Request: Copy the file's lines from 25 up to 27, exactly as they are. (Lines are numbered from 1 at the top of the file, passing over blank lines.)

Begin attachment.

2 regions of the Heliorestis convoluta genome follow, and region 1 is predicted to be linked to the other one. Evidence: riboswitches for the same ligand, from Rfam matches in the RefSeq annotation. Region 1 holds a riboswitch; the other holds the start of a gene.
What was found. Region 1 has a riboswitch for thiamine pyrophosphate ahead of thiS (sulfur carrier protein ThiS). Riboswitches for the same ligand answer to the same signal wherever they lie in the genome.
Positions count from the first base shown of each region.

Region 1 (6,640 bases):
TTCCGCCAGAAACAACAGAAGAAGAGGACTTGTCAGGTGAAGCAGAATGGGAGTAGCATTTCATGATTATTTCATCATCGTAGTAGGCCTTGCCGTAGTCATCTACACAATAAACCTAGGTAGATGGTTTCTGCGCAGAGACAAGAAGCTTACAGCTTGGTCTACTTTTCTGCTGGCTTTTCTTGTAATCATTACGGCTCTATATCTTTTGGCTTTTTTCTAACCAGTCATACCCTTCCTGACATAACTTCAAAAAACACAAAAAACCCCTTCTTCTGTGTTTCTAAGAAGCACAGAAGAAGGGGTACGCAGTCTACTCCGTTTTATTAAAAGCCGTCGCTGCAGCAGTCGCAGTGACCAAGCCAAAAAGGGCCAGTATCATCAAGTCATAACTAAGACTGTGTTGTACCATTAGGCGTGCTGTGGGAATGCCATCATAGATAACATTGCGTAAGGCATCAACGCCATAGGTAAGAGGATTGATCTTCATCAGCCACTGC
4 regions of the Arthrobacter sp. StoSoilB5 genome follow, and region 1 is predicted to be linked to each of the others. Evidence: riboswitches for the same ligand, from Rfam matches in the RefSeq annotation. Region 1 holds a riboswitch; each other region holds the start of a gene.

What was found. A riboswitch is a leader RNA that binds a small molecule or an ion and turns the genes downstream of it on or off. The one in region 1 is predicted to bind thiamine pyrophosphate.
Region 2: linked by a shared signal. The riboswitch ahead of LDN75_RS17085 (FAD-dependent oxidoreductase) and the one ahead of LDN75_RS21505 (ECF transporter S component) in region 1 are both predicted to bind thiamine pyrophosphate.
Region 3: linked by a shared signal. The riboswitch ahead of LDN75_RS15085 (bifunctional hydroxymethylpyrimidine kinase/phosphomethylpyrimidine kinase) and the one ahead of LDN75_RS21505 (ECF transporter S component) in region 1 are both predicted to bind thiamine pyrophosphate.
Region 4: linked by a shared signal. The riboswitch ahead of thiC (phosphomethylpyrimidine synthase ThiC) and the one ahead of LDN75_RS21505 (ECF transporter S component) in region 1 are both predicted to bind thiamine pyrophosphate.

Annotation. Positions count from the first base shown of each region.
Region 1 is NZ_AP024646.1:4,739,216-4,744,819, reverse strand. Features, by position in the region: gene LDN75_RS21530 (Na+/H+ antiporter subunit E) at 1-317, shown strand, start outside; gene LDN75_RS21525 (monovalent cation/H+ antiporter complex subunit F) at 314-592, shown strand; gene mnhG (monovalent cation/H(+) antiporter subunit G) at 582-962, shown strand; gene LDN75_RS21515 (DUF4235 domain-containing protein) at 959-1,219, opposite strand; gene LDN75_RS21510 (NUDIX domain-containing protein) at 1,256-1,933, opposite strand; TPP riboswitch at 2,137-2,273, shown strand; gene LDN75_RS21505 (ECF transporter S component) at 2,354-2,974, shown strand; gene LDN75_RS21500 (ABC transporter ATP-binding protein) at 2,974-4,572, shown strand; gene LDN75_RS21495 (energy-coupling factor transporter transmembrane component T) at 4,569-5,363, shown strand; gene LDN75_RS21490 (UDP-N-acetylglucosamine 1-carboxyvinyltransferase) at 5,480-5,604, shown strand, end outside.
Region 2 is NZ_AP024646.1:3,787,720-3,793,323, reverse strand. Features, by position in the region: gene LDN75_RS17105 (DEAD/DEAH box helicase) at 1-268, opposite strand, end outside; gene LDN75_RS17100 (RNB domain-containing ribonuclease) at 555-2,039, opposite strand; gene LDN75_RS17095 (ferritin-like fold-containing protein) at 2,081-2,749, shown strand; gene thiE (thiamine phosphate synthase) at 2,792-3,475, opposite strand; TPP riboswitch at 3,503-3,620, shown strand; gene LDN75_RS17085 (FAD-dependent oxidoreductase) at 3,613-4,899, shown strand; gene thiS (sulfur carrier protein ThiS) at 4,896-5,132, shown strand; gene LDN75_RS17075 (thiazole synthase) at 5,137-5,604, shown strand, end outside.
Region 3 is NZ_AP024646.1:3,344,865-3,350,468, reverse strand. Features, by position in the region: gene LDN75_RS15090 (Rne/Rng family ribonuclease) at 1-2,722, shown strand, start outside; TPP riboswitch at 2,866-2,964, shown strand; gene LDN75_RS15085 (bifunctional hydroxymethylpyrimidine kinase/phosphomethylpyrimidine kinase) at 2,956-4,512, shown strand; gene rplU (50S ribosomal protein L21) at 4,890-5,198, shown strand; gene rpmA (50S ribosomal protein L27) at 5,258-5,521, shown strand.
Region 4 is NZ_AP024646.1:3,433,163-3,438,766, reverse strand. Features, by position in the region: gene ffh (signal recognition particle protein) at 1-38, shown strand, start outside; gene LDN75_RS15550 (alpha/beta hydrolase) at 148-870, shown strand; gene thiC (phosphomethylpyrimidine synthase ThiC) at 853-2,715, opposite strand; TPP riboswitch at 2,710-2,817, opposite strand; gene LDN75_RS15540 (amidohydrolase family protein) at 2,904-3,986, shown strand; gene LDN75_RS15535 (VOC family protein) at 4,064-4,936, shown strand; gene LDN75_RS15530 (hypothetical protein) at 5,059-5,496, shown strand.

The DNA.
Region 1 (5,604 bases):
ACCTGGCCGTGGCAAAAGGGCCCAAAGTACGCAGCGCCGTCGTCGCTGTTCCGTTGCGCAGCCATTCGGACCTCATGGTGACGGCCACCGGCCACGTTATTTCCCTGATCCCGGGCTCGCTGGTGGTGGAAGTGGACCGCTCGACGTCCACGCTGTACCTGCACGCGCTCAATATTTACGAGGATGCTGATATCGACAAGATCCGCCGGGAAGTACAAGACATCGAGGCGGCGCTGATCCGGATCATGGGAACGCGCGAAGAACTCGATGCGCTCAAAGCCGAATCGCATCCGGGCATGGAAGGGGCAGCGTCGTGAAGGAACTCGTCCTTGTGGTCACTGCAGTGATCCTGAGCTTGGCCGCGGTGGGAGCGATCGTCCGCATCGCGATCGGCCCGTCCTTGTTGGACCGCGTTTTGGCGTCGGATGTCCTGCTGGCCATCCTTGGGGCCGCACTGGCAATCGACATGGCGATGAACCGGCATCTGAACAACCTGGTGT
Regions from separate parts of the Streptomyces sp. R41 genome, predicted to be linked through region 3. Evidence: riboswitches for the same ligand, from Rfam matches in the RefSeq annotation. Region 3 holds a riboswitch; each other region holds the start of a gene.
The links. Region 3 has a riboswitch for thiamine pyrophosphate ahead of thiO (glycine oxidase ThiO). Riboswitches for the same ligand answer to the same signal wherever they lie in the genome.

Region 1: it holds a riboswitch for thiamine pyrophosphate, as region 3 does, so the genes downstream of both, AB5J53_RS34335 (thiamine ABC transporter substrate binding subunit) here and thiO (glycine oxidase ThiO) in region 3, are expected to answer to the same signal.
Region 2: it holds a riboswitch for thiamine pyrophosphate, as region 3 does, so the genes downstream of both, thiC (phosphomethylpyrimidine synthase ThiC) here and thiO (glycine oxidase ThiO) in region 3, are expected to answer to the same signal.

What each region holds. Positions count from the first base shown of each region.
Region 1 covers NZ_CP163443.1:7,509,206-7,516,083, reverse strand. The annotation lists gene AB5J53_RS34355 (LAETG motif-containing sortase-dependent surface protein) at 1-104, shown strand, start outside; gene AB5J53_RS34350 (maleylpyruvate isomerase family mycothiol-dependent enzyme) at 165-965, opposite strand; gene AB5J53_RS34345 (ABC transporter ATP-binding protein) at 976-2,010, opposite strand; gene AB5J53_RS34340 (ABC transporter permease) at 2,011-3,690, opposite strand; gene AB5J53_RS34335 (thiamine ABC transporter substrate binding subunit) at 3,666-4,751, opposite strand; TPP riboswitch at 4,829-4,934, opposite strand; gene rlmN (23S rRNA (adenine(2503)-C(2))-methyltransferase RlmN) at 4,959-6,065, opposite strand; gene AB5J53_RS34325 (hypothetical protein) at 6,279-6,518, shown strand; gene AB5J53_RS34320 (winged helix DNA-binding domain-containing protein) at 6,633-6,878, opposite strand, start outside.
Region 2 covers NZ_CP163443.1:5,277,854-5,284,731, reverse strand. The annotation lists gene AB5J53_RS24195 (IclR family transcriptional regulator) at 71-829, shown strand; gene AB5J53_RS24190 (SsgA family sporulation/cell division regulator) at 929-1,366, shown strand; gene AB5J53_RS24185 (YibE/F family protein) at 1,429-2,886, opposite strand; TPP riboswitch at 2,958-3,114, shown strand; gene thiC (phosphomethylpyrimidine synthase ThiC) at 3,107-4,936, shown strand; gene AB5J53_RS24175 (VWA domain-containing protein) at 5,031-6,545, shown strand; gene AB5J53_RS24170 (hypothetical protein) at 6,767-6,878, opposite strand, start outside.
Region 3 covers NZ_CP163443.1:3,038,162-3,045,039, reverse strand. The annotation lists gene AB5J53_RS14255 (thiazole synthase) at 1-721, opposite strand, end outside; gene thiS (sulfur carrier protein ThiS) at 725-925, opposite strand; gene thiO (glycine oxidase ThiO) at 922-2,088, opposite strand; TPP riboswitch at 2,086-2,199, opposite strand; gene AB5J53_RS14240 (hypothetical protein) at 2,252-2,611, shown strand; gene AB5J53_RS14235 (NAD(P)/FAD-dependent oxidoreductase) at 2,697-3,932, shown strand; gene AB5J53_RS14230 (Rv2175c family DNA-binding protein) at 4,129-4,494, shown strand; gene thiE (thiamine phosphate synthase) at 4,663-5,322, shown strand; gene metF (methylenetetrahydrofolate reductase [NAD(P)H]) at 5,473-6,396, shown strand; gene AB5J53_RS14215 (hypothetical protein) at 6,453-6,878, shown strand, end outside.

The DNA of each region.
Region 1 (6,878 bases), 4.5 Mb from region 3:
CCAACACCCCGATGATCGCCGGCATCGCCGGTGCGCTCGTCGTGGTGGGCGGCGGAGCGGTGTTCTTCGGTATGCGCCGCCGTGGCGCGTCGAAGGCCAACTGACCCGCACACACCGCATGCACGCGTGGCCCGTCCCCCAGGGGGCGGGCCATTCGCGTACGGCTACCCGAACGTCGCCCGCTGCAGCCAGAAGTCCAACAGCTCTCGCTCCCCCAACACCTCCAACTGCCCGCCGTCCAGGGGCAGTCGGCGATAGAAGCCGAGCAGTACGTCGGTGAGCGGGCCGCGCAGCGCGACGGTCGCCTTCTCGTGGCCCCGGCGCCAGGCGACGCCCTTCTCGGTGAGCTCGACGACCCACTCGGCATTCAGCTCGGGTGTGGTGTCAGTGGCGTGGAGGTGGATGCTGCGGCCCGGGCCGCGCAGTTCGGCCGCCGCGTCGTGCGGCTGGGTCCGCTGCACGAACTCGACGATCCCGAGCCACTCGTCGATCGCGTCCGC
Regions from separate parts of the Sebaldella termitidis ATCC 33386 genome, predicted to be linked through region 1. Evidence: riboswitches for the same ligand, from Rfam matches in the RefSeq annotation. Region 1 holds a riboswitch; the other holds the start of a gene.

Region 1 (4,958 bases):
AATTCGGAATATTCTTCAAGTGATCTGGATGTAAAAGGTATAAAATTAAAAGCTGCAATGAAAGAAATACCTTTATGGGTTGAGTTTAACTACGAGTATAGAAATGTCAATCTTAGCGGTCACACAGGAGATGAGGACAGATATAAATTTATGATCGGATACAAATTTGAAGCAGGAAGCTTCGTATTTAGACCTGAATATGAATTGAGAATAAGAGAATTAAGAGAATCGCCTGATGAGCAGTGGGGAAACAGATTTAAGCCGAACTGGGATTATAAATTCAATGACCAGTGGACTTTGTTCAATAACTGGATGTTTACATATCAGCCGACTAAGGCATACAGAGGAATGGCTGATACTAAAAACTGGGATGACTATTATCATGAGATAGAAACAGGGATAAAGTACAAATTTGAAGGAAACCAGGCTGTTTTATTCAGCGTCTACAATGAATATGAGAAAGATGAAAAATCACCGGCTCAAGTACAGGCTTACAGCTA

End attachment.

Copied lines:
Region 2 covers NZ_CP163443.1:5,277,854-5,284,731, reverse strand. The annotation lists gene AB5J53_RS24195 (IclR family transcriptional regulator) at 71-829, shown strand; gene AB5J53_RS24190 (SsgA family sporulation/cell division regulator) at 929-1,366, shown strand; gene AB5J53_RS24185 (YibE/F family protein) at 1,429-2,886, opposite strand; TPP riboswitch at 2,958-3,114, shown strand; gene thiC (phosphomethylpyrimidine synthase ThiC) at 3,107-4,936, shown strand; gene AB5J53_RS24175 (VWA domain-containing protein) at 5,031-6,545, shown strand; gene AB5J53_RS24170 (hypothetical protein) at 6,767-6,878, opposite strand, start outside.
Region 3 covers NZ_CP163443.1:3,038,162-3,045,039, reverse strand. The annotation lists gene AB5J53_RS14255 (thiazole synthase) at 1-721, opposite strand, end outside; gene thiS (sulfur carrier protein ThiS) at 725-925, opposite strand; gene thiO (glycine oxidase ThiO) at 922-2,088, opposite strand; TPP riboswitch at 2,086-2,199, opposite strand; gene AB5J53_RS14240 (hypothetical protein) at 2,252-2,611, shown strand; gene AB5J53_RS14235 (NAD(P)/FAD-dependent oxidoreductase) at 2,697-3,932, shown strand; gene AB5J53_RS14230 (Rv2175c family DNA-binding protein) at 4,129-4,494, shown strand; gene thiE (thiamine phosphate synthase) at 4,663-5,322, shown strand; gene metF (methylenetetrahydrofolate reductase [NAD(P)H]) at 5,473-6,396, shown strand; gene AB5J53_RS14215 (hypothetical protein) at 6,453-6,878, shown strand, end outside.

The DNA of each region.